Next: Chapter 4 - Survey Results »
Airport Operations Training at Small Airports Get This Book
×
MyNAP members save 10% online.
Login or Register to save!
Download Free PDF

Managers of airports of all sizes face a perennial dilemma: how to efficiently train operations personnel to meet Title 14 Code of Federal Regulations Part 139 requirements and ensure a safe and secure airport environment.

The TRB Airport Cooperative Research Program's ACRP Synthesis 112: Airport Operations Training at Small Airports focuses on airport operations employees and aims to better understand current training methods and programs in use by small airports in the United States (including nonhub, nonprimary commercial service, reliever, and general aviation) to initially and recurrently train airport operations employees.

Supplemental material to the report includes several appendices, including Appendix H, Appendix I, Appendix J, Appendix K, and Appendix L.

  1. ×

    Welcome to OpenBook!

    You're looking at OpenBook, NAP.edu's online reading room since 1999. Based on feedback from you, our users, we've made some improvements that make it easier than ever to read thousands of publications on our website.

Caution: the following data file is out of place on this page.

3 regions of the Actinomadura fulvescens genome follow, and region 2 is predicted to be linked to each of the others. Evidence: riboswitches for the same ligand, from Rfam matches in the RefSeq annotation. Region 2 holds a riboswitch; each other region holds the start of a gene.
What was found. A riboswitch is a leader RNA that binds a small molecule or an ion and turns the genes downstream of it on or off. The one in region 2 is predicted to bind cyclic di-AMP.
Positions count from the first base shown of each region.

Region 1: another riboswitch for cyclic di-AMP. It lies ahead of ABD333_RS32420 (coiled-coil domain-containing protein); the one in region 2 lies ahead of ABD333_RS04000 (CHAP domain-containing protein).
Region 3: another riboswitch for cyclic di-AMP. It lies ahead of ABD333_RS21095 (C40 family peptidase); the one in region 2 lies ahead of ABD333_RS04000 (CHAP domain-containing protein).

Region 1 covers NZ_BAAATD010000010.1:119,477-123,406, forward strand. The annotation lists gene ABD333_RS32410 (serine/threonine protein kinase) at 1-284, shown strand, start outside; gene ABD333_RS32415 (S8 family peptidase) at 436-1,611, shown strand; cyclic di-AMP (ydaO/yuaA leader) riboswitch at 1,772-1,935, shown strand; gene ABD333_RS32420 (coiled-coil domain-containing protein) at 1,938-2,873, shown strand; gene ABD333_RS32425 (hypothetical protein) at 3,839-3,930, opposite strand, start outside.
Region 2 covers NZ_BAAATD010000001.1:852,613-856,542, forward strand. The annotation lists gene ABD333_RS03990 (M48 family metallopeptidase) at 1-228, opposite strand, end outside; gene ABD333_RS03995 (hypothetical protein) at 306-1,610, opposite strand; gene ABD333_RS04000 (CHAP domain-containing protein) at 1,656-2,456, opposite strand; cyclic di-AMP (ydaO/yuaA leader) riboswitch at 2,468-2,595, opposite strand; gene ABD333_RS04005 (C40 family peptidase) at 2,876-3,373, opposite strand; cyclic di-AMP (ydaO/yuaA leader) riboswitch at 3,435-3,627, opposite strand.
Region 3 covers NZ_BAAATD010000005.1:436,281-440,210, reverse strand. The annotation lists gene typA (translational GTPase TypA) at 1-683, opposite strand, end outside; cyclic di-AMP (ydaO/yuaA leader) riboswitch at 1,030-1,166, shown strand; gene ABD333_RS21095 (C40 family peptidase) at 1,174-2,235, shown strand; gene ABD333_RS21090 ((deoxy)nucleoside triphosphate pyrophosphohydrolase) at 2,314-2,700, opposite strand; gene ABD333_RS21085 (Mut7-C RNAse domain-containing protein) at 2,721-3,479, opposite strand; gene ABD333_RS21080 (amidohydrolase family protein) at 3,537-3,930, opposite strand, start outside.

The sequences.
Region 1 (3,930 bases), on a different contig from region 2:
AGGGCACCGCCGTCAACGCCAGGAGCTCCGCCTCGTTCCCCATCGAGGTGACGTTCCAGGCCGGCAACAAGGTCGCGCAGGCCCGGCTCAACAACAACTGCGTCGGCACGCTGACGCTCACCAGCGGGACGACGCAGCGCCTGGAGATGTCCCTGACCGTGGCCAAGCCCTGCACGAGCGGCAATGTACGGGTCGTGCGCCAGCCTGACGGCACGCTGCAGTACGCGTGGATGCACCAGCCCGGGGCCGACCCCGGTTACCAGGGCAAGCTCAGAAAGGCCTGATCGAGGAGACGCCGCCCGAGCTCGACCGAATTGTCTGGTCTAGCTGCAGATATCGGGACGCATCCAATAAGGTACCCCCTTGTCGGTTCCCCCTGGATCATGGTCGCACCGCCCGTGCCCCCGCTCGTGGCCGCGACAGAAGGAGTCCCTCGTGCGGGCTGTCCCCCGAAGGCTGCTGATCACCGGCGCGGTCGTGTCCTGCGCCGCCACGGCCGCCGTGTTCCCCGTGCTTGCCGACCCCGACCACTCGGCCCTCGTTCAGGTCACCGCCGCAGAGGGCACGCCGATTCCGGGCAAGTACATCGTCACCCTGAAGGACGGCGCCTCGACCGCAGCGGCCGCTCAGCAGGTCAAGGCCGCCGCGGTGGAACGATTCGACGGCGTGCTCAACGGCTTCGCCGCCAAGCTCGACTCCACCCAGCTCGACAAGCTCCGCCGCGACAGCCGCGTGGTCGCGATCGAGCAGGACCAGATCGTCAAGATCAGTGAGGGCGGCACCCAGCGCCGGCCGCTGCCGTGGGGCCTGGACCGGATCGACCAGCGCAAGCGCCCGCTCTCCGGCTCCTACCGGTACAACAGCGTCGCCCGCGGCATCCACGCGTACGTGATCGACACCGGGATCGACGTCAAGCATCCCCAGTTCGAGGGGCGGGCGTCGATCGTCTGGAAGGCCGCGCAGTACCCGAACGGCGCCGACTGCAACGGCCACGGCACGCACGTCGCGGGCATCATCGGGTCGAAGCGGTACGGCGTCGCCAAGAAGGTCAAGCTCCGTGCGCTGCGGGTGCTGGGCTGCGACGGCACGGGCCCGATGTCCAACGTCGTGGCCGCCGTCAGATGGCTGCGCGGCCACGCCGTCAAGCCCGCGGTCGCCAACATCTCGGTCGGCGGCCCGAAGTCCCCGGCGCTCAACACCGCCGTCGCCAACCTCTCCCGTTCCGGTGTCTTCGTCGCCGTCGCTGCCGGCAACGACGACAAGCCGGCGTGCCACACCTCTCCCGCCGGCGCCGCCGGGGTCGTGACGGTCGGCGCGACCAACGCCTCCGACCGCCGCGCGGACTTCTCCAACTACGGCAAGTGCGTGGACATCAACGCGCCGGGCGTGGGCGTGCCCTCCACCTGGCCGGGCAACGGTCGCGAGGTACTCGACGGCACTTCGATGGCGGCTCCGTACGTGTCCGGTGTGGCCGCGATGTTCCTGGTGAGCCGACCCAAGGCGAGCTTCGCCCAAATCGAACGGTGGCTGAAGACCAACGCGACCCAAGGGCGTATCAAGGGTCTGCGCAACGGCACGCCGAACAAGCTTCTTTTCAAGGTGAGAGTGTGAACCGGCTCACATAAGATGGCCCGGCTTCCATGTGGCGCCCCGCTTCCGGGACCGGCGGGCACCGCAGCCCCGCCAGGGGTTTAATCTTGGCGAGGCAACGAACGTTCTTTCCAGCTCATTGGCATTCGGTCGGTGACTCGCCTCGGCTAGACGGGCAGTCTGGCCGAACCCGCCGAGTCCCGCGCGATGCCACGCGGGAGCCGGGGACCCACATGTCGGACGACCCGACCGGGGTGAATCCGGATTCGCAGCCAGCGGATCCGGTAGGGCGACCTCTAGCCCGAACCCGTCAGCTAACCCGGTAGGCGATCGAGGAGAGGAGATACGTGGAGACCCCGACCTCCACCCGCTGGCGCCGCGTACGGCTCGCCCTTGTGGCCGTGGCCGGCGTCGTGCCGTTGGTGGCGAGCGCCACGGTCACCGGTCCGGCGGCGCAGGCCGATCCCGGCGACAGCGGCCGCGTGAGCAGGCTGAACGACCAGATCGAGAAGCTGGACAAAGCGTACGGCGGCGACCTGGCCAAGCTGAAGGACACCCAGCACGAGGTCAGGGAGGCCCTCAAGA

Do you want to take a quick tour of the OpenBook's features?

    No Thanks Take a Tour »
  2. ×

    Show this book's table of contents, where you can jump to any chapter by name.

    « Back Next »
  3. ×

    ...or use these buttons to go back to the previous chapter or skip to the next one.

    « Back Next »
  4. ×

    Jump up to the previous page or down to the next one. Also, you can type in a page number and press Enter to go directly to that page in the book.

    « Back Next »
  5. ×

    To search the entire text of this book, type in your search term here and press Enter.

    « Back Next »
  6. ×

    Share a link to this book page on your preferred social network or via email.

    « Back Next »
  7. ×

    View our suggested citation for this chapter.

    « Back Next »
  8. ×

    Ready to take your reading offline? Click here to buy this book in print or download it as a free PDF, if available.

    « Back Next »
Stay Connected!